St. Ignatius Loyola

Friends in Christ, today is the Feast of St. Ignatius Loyola.
Ignatius was born in Spain, in Cantabria. Having been born into a wealthy family, he really wanted to excel and be successful in the world.
.
As a soldier, he became wounded at the battle of Pamplona, and then had to spend quite some time recovering in a hospital. It was there that he asked for some books to read; he wanted to read novels about chivalry and power and fame, but all they had to give him was a book about Jesus Christ and the lives of the saints.
.
Now he found that each time he read about Christ and the saints, he felt very happy and peaceful and inspired. But when he would daydream about fame and glory, with fantasies of winning the love of the ladies, he felt empty. He would say to himself, ‘if saint Lawrence can be a martyr for Christ, and if so many of the other saints can do such great things, why can I not do the same?’ It was the beginning of his conversion to the Lord.
.
He traveled to Montserrat, and there, before the altar of the Blessed Virgin, he gave up his weapons, and joined the army of Christ. Having given away his nice clothing to a beggar, he fasted and did shocking penances for one year.
.
During that time the Lord gave him wonderful lights, and it was during this period that he conceived of the Spiritual Exercises, a method for helping people grow in faith. From then on, he would often give these Spiritual Exercises to various people, including many he met while on a course of study.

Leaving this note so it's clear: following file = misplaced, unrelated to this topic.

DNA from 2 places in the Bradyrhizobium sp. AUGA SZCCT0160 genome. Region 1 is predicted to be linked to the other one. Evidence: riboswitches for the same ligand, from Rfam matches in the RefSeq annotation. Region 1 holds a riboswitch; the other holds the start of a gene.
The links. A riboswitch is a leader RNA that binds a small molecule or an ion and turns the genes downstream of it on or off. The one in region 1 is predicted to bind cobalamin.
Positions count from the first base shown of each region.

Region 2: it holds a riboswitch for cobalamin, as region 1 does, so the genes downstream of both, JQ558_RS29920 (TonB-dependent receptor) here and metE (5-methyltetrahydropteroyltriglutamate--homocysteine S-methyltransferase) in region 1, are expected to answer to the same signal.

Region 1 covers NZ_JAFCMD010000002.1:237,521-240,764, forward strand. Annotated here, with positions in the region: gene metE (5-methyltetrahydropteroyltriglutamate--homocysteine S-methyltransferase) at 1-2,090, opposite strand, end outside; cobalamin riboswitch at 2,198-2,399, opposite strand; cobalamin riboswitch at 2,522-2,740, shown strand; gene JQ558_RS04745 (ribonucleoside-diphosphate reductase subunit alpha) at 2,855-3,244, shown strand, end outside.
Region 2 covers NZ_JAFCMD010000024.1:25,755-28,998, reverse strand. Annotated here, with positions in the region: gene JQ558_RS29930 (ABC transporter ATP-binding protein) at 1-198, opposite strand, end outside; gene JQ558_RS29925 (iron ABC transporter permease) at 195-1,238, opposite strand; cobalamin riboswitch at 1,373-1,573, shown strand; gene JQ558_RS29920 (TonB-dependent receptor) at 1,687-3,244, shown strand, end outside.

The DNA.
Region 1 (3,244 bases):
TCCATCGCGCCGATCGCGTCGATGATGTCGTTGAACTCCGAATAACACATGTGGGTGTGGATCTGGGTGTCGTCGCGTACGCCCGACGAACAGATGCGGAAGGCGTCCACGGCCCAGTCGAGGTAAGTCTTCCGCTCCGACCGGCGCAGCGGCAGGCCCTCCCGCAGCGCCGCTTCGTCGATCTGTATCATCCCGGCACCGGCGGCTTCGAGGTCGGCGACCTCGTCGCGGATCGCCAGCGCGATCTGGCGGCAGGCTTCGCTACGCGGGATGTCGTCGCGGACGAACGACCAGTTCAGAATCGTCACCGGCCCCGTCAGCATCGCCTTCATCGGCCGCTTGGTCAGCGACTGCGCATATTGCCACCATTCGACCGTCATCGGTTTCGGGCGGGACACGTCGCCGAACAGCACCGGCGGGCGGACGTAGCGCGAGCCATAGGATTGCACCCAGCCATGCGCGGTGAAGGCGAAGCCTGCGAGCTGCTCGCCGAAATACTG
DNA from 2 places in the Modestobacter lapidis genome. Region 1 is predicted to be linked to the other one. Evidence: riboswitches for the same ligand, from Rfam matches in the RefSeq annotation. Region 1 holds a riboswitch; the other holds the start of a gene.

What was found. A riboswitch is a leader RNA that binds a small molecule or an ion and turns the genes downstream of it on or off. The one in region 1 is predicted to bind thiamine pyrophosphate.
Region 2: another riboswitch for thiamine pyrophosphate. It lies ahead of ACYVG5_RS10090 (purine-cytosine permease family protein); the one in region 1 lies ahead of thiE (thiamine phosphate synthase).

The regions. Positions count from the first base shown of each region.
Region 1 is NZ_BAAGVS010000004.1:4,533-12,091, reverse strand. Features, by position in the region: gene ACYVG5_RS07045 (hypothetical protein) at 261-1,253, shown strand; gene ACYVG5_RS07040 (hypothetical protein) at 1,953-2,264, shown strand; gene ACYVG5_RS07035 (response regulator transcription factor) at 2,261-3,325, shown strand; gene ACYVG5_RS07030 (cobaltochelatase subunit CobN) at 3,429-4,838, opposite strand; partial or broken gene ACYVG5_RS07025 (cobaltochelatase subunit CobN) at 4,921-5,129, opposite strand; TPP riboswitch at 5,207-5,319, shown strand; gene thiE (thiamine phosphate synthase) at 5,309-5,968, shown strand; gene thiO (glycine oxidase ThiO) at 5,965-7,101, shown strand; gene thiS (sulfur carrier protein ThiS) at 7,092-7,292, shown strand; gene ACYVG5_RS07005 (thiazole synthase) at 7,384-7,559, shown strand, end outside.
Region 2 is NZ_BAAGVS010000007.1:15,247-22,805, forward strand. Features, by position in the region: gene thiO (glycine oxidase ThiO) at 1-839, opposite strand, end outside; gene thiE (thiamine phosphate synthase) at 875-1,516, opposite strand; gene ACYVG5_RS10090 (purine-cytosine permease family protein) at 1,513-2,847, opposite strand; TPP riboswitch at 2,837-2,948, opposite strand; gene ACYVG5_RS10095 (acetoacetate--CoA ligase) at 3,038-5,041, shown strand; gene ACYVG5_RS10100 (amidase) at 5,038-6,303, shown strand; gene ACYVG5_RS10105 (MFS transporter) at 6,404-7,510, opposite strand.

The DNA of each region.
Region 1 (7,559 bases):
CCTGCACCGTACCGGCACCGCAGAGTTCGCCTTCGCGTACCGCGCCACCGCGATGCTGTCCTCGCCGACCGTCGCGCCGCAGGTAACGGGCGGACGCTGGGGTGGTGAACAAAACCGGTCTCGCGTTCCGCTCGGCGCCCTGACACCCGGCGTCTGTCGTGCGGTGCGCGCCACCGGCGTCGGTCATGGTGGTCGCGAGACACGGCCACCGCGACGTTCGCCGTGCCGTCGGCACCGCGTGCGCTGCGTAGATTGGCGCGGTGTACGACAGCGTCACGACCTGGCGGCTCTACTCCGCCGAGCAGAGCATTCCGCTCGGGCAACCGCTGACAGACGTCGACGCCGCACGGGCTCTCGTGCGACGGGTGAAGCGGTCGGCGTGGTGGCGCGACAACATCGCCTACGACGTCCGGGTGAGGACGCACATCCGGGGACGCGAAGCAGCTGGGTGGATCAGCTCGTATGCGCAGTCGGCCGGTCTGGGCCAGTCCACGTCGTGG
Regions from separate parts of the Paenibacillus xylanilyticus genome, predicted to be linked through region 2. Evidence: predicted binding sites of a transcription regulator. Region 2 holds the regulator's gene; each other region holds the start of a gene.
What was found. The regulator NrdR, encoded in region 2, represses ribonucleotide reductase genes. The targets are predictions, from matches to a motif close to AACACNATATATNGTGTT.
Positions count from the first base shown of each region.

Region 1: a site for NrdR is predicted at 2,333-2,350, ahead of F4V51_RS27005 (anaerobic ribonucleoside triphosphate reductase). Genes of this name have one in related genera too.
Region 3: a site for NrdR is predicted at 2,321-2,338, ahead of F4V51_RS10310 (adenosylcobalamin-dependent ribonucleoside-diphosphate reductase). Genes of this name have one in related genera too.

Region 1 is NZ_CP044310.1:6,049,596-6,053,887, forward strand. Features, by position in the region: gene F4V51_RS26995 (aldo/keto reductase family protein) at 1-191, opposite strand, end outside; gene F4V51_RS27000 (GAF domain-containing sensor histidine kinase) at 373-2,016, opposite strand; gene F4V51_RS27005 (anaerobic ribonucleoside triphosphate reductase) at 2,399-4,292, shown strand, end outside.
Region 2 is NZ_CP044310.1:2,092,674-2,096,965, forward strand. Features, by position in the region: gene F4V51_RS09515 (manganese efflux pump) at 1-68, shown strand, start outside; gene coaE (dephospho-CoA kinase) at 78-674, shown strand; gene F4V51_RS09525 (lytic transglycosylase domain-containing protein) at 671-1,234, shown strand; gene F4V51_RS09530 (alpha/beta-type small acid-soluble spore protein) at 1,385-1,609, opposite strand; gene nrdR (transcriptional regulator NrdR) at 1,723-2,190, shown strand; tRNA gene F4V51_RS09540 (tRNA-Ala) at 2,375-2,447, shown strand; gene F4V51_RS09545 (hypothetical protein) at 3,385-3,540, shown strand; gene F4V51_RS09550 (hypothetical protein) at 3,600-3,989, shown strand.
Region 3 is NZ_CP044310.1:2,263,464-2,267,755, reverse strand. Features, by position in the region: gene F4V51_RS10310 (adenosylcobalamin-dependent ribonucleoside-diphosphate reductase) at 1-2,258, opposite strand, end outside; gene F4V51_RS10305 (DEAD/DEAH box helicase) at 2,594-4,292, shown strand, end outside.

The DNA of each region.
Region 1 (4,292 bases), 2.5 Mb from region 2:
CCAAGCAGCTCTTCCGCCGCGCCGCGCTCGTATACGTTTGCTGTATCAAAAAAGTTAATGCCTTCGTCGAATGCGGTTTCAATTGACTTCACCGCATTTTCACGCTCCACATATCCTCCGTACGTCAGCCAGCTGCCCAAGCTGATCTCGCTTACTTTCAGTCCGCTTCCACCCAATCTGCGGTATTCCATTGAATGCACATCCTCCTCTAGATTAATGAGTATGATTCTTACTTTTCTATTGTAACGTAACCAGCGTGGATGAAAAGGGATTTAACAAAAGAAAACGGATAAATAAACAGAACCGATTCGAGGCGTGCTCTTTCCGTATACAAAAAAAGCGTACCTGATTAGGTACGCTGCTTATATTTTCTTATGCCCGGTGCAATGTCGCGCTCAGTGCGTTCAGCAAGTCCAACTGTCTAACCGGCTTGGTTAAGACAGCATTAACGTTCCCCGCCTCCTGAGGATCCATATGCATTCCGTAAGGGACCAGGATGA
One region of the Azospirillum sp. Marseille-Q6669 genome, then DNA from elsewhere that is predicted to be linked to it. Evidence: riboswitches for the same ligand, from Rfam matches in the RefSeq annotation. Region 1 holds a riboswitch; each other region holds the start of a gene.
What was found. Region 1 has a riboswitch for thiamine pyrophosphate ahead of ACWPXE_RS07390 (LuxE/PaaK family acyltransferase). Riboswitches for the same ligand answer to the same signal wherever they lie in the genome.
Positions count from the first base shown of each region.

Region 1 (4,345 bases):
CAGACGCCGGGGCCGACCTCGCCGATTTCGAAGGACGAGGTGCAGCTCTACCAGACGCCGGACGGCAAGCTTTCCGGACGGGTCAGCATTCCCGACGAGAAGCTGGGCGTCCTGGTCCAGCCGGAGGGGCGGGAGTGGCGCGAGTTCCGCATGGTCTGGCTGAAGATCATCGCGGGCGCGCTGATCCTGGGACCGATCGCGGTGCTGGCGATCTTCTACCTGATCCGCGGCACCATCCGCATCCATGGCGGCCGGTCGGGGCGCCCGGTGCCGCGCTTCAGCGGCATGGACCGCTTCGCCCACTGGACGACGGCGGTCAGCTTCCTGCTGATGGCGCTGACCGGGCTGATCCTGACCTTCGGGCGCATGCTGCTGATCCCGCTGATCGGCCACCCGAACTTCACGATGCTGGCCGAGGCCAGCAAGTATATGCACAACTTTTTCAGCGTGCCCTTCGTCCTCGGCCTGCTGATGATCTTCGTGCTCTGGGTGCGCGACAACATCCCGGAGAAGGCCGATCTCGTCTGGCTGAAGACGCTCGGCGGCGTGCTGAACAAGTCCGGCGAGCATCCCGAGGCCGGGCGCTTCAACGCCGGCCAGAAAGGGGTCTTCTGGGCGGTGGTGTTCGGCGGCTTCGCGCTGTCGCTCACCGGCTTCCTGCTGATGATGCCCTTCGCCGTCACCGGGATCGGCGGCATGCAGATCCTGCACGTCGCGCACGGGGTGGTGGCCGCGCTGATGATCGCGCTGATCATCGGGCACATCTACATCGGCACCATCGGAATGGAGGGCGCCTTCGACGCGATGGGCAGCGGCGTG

.
Joined by 9 companions, he laid the foundation for the order which would be called the Society of Jesus, or the Jesuits. Ignatius sent St. Francis Xavier to preach the Gospel in Indies, and he sent others to various parts of the world.
.
With a strong formation program of character and intellect, the Jesuits for centuries were very successful in converting many to the faith, opposing Protestantism, and founding schools and universities. Hardly a Catholic has not met a Jesuit at some time or another.
.
In his conversion, St. Ignatius learned an important principle which he would often refer people to: ‘If an idea or one’s plan repeatedly gives one peace and closeness to God, it is likely from God; if it brings about unease and confusion and a lack of peace, it is likely from the Enemy. This principle can help us in understanding and discerning God’s will in our life and in our decisions.

Comments are closed.

Post Navigation